The low, cramped room was virtually bare, and Oliver noticed at once hundreds of pale golden eyes watching him from the shadows. He thought they were rats, and went to run away, but gradually lots of slim and unusually alert children came out of the shadows, all of them with very sharp canine teeth. “Have you bought us some food, Dodger?” muttered one of them curiously.
Just then a tall, loose limbed figure broke through the crowd, wearing a long coat, “Charley! Cut that out and light the candles, can’t you see we have a guest?”
The kids quickly scurried about lighting candles, and in moments, in the flickering light, Oliver found himself looking at a tall, clean shaven, handsome man, who looked uncannily like Peter O’Toole when he played Laurence of Arabia. He too had unusually sharp canine teeth, and he spread his elegant hands charmingly, “Oliver, is it? We bid you welcome. Do come in….”
Oliver walked past him wearily, but as he did, he happened to notice a cracked and broken little mirror across the way. It held a reflection of the man beside him, but it was utterly different to the glamorous figure he could see. In the glass Oliver saw a ragged and bedraggled fiend, stooped and ancient, filthy in his rags, and little more than a rotten corpse.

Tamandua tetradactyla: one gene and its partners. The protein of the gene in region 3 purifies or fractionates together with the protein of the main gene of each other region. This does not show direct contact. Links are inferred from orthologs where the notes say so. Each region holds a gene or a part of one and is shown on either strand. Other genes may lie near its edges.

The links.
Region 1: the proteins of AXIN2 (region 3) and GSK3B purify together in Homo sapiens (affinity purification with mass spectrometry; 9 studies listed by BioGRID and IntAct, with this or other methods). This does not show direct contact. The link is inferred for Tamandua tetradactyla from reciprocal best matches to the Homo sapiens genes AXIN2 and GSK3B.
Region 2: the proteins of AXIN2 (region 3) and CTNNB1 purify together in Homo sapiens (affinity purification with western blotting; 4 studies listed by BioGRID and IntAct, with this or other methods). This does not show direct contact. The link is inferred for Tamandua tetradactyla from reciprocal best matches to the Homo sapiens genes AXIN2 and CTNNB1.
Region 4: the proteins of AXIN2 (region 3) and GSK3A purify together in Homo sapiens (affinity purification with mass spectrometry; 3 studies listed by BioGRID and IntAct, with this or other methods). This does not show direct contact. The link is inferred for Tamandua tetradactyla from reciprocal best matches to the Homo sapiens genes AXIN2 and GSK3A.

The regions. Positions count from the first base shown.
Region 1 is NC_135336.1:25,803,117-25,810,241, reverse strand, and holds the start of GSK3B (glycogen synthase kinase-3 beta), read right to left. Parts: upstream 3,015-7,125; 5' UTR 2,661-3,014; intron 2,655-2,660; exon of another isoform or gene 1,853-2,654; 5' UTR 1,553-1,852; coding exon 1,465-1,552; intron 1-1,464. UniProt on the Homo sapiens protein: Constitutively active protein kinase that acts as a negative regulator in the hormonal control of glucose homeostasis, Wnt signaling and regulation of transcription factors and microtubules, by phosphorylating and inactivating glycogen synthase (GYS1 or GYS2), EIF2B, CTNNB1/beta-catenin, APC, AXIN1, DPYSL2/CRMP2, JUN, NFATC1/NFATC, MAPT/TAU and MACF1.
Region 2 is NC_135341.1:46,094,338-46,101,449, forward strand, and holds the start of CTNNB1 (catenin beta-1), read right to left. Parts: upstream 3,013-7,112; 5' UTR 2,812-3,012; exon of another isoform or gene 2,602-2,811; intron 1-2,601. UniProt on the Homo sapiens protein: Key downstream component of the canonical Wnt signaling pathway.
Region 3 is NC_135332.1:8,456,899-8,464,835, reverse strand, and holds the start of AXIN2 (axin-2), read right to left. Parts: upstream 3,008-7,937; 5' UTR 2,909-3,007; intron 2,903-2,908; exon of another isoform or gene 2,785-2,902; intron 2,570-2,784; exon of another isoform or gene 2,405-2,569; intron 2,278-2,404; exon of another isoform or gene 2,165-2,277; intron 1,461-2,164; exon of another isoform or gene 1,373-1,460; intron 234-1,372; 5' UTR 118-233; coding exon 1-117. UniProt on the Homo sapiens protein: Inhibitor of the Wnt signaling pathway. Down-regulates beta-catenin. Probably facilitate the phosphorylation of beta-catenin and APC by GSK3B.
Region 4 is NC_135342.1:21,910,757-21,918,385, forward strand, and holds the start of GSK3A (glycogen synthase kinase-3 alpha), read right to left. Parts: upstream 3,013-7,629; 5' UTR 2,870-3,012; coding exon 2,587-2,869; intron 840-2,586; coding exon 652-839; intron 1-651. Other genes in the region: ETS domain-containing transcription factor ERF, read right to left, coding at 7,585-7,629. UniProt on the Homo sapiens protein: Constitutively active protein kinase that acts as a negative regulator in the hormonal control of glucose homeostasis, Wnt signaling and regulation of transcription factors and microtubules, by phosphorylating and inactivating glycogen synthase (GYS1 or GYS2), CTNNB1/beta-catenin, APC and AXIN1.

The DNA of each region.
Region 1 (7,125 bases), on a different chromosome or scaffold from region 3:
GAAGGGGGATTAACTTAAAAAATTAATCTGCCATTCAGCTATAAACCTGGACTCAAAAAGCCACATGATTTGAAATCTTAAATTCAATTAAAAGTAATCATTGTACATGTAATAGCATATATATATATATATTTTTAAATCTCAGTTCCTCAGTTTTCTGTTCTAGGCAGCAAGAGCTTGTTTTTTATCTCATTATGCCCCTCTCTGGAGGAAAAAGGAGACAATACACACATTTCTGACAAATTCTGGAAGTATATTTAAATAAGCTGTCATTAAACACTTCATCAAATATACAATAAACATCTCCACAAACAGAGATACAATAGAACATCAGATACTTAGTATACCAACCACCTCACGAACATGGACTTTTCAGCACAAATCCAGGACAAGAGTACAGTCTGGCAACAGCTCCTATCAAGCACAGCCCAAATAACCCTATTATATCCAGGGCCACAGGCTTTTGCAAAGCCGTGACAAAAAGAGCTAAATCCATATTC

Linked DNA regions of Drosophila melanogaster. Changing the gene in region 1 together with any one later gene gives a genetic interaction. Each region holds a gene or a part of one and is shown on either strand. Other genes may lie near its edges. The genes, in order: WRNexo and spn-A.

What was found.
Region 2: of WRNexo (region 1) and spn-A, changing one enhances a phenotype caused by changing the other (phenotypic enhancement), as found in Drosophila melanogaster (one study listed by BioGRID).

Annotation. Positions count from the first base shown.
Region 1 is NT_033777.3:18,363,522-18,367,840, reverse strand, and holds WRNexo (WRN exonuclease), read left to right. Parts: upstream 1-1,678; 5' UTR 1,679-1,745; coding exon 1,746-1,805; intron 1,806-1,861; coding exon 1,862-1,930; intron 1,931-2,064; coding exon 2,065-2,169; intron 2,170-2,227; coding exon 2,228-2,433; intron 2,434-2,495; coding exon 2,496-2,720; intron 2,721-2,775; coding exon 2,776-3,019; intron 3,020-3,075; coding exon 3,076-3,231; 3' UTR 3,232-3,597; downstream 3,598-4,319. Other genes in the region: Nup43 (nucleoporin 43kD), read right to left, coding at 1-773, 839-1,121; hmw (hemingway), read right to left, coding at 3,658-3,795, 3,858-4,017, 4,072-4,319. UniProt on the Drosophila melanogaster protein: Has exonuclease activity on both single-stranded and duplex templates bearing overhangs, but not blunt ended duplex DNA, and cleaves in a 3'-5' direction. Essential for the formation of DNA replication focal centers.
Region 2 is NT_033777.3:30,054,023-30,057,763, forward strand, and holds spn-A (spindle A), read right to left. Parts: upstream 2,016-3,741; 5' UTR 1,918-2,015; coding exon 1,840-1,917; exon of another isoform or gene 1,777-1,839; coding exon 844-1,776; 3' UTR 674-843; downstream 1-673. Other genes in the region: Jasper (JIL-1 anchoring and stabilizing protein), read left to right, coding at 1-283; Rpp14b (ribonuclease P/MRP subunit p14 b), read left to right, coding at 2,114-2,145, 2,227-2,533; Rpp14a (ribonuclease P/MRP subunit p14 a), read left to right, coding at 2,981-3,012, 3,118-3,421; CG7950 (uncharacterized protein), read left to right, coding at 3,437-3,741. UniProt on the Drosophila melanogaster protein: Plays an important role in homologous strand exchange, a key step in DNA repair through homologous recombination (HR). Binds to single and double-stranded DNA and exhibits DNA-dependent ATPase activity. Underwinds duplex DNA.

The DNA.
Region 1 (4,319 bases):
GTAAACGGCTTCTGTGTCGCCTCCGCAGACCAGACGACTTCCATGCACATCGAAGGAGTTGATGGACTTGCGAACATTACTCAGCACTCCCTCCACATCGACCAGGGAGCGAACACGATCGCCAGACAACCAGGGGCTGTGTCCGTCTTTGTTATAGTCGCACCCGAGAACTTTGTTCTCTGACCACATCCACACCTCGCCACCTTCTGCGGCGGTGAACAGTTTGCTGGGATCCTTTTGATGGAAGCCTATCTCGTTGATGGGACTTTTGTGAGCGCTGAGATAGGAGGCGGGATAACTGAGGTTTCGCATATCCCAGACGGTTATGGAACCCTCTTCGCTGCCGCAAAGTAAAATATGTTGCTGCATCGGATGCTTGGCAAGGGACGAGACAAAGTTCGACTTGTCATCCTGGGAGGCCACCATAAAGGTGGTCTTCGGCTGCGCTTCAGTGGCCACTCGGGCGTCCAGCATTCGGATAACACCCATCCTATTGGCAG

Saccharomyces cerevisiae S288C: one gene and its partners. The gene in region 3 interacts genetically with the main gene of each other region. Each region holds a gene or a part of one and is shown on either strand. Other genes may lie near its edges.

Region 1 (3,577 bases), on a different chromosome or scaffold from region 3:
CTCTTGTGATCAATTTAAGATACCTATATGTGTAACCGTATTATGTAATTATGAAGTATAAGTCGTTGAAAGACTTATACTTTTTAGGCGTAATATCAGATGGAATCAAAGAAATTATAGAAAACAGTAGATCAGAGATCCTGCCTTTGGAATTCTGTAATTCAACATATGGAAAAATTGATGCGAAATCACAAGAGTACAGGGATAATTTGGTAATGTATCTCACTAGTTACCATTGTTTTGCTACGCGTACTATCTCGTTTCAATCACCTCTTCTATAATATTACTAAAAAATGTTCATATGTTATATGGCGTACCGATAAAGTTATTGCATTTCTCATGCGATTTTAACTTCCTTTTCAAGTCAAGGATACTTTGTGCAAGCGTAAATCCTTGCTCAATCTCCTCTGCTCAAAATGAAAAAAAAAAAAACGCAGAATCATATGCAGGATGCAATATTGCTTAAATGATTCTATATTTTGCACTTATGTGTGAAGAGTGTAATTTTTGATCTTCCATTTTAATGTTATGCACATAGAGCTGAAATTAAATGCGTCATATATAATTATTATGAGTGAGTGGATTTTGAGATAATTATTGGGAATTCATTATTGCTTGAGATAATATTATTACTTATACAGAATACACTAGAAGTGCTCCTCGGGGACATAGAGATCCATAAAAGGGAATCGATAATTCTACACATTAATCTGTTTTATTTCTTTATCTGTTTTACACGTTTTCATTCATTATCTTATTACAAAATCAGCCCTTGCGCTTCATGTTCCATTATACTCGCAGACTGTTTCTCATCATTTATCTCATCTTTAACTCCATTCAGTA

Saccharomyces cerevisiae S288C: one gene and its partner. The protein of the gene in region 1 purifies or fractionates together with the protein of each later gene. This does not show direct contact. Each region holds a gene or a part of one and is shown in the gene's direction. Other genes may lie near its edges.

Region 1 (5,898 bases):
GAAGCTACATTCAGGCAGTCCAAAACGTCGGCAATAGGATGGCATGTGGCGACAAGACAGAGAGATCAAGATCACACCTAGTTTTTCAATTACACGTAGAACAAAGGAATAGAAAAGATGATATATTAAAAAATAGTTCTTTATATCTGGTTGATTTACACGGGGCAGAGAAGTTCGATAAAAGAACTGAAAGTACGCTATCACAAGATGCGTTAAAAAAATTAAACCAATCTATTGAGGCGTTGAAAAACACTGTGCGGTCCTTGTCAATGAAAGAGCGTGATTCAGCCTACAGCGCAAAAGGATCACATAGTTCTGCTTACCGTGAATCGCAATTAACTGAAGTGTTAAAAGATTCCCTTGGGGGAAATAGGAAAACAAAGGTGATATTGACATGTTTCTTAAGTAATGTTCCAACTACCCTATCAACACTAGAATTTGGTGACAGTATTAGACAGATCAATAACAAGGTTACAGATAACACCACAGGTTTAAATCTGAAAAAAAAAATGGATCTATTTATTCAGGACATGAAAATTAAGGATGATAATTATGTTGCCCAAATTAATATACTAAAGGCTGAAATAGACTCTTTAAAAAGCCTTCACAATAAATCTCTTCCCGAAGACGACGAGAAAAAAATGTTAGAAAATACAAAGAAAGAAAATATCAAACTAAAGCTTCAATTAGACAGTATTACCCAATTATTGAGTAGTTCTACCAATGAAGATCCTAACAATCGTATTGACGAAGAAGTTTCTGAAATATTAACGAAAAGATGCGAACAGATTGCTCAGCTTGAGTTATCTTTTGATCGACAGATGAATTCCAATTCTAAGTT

Oliver cried out and threw his hand over his face.
Fagin spotted what was wrong in seconds, and in a lightning move, grabbed the offending glass and tossed it carelessly out of the window. There was a crash from below, and someone cried out. Fagin stuck his head out of the window and shouted, “What did you break that for? That’s seven years bad luck!”
Then he grinned at Oliver, who again noticed his very sharp teeth. “Now then, my boy, what can we offer you too eat…..?”
Shakespeare tried not to laugh, and put the book down.
“Well?” demanded Dickens.
“Clever, I’m afraid.”
“Aren’t you scandalised!! Doesn’t your blood boil!”